- Created by: Liam Batchelor
- Created on: 10-05-10 20:48
Cognitive Behavioural Therapy
Effectiveness of CBT.
- Research support.A meta-analysis by Robinson et al found that CBT was superior to no treatment control groups. However, wen these control groups were subdivided into waiting list and placebo groups, CBT as not significantly more effective than the placebo condition at reducing depressive symptoms.
- Therapist competence. Therapist competence appears to explain a significant amount of the variation in CBT outcomes. Kuyken and Tsivrikos lend support to this claim, concluding that as much as 15% of the variance in outcome may be attributable to therapist competence.
- The Importance of Homework. Research suggests that clients' engagement with homework predicts their outcomes and that therapists who are able to improve clients engagement with homework have associated benefits in terms of outcomes (Bryant et al).
Appropriateness of CBT.
- Who is it suitable for? CBT has been successfully applied to many different client groups, including elderly populations, juveniles and depressed adolescents. The cognitive aspect of CBT has also been administered by computer and shown to be as effective as other forms of psychotherapy treatment (Selmi et al). A particular advantage of computer based and phone based psychotherapy is the relatively low level of drop out compared to face to face CBT.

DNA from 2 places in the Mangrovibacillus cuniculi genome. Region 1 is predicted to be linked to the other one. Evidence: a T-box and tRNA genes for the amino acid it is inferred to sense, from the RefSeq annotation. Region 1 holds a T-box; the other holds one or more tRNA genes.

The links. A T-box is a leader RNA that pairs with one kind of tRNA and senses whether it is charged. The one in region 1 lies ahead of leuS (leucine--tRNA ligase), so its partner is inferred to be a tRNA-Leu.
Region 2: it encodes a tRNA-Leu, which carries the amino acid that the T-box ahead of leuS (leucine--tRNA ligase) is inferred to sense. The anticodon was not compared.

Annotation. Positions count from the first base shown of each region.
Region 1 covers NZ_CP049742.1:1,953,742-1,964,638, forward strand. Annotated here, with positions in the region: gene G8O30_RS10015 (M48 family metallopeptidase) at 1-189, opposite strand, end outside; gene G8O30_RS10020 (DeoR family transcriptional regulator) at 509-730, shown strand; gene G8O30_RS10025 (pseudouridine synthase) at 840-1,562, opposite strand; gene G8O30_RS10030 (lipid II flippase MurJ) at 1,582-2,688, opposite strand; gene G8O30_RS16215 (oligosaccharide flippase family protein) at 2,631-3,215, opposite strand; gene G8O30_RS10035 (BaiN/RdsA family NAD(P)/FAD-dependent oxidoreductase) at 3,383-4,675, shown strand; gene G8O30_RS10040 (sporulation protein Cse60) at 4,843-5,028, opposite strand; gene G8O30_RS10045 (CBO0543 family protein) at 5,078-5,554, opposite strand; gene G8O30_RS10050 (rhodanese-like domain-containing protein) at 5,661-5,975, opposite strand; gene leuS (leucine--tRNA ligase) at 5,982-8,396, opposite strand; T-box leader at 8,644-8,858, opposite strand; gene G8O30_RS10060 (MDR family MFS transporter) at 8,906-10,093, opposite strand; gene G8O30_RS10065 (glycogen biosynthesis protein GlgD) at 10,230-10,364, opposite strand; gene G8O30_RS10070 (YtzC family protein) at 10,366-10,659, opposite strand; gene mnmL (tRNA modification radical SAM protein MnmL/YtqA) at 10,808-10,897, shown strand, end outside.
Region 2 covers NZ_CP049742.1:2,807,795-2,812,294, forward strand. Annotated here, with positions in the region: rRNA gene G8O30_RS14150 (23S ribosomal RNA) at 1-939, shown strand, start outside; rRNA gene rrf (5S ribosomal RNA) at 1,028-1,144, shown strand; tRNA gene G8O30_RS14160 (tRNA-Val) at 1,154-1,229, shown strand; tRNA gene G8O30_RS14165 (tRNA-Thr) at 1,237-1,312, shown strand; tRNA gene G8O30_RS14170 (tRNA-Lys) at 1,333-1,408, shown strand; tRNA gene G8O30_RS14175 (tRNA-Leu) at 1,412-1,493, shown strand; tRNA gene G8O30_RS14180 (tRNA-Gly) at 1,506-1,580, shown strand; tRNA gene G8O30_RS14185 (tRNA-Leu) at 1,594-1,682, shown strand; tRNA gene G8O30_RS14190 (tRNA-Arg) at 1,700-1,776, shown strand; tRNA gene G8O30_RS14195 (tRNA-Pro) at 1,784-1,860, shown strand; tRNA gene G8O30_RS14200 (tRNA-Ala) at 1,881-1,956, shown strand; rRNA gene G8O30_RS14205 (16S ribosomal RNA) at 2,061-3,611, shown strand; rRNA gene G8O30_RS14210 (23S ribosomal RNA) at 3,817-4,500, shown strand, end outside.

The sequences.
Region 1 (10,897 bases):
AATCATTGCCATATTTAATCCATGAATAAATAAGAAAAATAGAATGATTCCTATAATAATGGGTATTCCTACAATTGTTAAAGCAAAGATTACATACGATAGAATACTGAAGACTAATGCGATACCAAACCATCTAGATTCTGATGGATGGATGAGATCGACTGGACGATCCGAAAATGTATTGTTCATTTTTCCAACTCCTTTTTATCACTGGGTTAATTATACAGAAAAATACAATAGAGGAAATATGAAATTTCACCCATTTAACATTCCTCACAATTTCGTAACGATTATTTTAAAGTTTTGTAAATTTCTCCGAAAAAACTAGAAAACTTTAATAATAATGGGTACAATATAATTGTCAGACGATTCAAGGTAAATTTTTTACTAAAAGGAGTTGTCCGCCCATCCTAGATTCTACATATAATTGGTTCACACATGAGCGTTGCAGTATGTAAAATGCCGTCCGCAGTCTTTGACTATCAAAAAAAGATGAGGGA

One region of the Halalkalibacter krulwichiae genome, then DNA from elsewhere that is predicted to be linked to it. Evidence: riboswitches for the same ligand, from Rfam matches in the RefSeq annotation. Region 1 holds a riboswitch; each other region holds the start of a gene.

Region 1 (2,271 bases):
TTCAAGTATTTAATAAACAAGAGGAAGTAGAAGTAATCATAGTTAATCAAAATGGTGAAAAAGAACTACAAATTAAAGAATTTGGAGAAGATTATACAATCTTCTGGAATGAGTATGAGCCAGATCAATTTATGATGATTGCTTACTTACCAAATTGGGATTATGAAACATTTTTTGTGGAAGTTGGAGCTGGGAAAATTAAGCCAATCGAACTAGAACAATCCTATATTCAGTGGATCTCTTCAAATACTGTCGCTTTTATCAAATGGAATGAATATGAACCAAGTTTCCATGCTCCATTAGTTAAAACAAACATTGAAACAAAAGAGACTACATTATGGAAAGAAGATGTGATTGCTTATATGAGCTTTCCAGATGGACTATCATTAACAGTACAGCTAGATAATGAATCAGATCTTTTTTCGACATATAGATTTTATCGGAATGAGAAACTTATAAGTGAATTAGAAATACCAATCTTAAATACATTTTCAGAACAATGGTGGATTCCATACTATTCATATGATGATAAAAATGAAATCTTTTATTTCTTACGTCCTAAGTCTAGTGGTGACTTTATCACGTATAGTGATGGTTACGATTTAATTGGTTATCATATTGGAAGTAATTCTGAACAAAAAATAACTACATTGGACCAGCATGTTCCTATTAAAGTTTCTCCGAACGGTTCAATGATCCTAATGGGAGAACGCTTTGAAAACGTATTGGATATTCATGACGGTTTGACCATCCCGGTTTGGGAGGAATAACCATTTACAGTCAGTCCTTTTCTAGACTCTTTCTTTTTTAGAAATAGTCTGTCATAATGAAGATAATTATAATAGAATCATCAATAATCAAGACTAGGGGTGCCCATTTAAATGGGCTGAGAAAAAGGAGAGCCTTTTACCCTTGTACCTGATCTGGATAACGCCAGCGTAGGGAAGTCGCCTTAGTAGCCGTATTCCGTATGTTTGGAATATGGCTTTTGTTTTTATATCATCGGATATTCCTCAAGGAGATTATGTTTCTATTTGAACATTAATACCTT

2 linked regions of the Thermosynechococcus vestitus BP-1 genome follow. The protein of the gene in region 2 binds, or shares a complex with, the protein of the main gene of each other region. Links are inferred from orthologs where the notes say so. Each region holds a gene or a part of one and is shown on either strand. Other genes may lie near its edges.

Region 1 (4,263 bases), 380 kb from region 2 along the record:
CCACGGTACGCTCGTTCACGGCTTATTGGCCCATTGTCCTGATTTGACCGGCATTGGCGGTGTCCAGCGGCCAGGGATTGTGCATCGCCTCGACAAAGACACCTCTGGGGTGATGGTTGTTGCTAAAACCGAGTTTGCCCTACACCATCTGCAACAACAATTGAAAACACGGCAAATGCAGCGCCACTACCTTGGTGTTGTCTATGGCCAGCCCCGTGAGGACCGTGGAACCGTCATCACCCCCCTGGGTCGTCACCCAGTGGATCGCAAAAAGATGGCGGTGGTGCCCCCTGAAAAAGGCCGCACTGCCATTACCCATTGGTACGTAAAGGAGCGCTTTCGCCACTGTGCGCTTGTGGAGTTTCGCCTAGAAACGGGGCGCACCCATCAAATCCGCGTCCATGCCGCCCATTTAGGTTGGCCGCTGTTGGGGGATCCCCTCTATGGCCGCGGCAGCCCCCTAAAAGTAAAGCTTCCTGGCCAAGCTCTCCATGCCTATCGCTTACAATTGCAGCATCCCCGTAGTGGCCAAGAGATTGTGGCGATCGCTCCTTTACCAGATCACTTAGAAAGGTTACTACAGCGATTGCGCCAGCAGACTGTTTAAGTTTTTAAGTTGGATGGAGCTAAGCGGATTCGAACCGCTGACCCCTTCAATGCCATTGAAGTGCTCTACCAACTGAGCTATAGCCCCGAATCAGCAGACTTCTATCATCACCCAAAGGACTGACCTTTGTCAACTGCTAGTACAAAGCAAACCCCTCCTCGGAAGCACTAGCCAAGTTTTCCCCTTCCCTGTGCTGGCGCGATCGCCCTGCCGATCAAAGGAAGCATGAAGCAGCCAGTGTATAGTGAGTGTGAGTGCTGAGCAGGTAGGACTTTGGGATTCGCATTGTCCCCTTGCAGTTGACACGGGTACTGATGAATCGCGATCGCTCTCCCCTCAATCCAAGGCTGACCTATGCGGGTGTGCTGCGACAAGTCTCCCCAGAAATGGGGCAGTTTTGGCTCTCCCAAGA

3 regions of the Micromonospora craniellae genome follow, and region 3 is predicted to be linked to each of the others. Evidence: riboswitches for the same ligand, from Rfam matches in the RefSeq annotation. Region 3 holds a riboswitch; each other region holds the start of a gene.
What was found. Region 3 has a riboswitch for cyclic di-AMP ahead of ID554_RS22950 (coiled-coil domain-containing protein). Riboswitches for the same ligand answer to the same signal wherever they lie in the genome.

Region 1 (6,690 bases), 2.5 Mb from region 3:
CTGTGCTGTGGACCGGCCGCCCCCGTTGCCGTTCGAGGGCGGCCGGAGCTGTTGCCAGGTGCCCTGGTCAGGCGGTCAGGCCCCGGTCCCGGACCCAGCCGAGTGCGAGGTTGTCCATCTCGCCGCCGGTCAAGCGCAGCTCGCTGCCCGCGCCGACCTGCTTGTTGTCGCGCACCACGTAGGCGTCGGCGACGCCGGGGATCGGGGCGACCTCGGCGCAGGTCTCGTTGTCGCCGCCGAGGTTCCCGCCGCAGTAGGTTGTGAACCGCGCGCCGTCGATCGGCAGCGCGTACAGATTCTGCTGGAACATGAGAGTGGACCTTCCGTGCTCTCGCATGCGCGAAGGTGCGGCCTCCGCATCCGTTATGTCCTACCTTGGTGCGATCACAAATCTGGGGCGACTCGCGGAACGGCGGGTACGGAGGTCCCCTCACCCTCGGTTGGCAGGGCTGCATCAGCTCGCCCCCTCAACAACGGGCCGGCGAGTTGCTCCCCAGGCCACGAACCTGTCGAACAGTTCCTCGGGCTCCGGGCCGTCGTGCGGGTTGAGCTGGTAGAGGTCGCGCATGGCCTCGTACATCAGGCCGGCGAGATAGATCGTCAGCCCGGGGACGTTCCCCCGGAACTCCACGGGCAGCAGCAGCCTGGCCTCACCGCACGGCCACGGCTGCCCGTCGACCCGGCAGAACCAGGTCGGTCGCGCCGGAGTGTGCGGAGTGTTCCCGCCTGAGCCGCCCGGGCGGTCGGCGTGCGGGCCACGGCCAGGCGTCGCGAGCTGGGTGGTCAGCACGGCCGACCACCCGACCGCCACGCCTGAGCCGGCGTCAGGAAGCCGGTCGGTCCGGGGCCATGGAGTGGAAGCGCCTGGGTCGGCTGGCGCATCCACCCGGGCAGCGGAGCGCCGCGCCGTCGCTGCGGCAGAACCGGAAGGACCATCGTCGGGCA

- Who isn't it suitable for?CBT appears to be less suitable for people who have high levels of dysfunctional beliefs that are both rigid and resistant to change (Elkin et al). CBT also appears to be less suitable in situations where high levels of stress in the individual reflect realistic stressors in the person's life that the therapy cannot resolves (Simmons et al).
CBT in depressed Adolescents.
The fear that some antidepressant drugs might increase the risk of suicide, has lead researchers to explore the possibility that combining antidepressants with CBT might reduce this risk. The Treatments for Adolescents with Depression Study (March et al) enrolled 327 adolescents aged 12 to 17 who were diagnosed with major depression. They were randomly assigned to either and SSRI antidepressant alone, CBT alone, or the SSRI antidepressant combined with CBT. After 12 weeks, 62…